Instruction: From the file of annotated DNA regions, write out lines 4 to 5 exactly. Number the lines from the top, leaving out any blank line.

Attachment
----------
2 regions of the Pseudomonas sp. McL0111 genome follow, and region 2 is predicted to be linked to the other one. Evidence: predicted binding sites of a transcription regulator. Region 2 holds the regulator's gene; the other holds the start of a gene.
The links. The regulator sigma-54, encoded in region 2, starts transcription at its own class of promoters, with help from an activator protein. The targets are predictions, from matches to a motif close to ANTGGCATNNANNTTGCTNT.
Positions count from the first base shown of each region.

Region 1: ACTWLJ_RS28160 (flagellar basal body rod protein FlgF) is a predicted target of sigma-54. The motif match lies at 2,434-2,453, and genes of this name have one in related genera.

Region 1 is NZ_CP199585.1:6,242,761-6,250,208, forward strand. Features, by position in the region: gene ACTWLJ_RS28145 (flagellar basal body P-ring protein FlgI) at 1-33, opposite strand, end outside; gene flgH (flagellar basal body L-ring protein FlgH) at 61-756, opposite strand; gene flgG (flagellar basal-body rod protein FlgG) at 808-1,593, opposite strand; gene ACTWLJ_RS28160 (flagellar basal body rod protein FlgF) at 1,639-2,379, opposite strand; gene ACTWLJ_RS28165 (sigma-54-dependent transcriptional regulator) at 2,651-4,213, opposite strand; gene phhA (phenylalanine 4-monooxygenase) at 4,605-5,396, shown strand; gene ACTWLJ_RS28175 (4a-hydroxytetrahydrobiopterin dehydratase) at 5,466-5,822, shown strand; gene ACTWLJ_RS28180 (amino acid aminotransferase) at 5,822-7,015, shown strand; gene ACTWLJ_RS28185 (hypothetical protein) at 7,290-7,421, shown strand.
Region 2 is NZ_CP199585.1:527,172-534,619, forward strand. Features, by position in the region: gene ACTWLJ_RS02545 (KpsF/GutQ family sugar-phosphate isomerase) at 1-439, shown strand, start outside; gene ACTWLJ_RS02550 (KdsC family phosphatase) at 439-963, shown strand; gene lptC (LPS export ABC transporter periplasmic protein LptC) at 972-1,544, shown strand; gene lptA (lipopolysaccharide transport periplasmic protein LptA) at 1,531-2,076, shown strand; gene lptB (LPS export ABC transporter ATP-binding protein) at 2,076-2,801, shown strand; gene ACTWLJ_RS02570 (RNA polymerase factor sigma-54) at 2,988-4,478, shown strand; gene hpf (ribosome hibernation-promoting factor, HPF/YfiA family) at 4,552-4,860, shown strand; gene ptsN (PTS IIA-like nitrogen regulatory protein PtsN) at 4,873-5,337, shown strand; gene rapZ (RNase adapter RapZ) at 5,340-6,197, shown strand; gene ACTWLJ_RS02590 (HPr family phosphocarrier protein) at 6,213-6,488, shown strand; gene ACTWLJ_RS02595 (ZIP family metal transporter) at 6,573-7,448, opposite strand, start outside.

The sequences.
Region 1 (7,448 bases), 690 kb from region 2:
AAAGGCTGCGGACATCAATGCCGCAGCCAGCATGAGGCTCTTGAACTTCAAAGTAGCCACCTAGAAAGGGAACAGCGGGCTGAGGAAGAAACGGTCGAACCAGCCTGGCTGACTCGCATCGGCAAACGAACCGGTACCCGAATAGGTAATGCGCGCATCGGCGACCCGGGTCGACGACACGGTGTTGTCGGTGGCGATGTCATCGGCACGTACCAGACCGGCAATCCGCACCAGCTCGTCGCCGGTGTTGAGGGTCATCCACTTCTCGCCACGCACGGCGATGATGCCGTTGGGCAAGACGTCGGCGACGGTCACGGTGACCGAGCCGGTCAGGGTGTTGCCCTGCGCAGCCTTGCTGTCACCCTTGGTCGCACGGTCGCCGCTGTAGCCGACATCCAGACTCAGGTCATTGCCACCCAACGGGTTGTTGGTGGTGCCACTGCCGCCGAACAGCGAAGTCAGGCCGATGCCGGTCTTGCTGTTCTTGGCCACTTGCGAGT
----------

Region 1: ACTWLJ_RS28160 (flagellar basal body rod protein FlgF) is a predicted target of sigma-54. The motif match lies at 2,434-2,453, and genes of this name have one in related genera.

Region 1 is NZ_CP199585.1:6,242,761-6,250,208, forward strand. Features, by position in the region: gene ACTWLJ_RS28145 (flagellar basal body P-ring protein FlgI) at 1-33, opposite strand, end outside; gene flgH (flagellar basal body L-ring protein FlgH) at 61-756, opposite strand; gene flgG (flagellar basal-body rod protein FlgG) at 808-1,593, opposite strand; gene ACTWLJ_RS28160 (flagellar basal body rod protein FlgF) at 1,639-2,379, opposite strand; gene ACTWLJ_RS28165 (sigma-54-dependent transcriptional regulator) at 2,651-4,213, opposite strand; gene phhA (phenylalanine 4-monooxygenase) at 4,605-5,396, shown strand; gene ACTWLJ_RS28175 (4a-hydroxytetrahydrobiopterin dehydratase) at 5,466-5,822, shown strand; gene ACTWLJ_RS28180 (amino acid aminotransferase) at 5,822-7,015, shown strand; gene ACTWLJ_RS28185 (hypothetical protein) at 7,290-7,421, shown strand.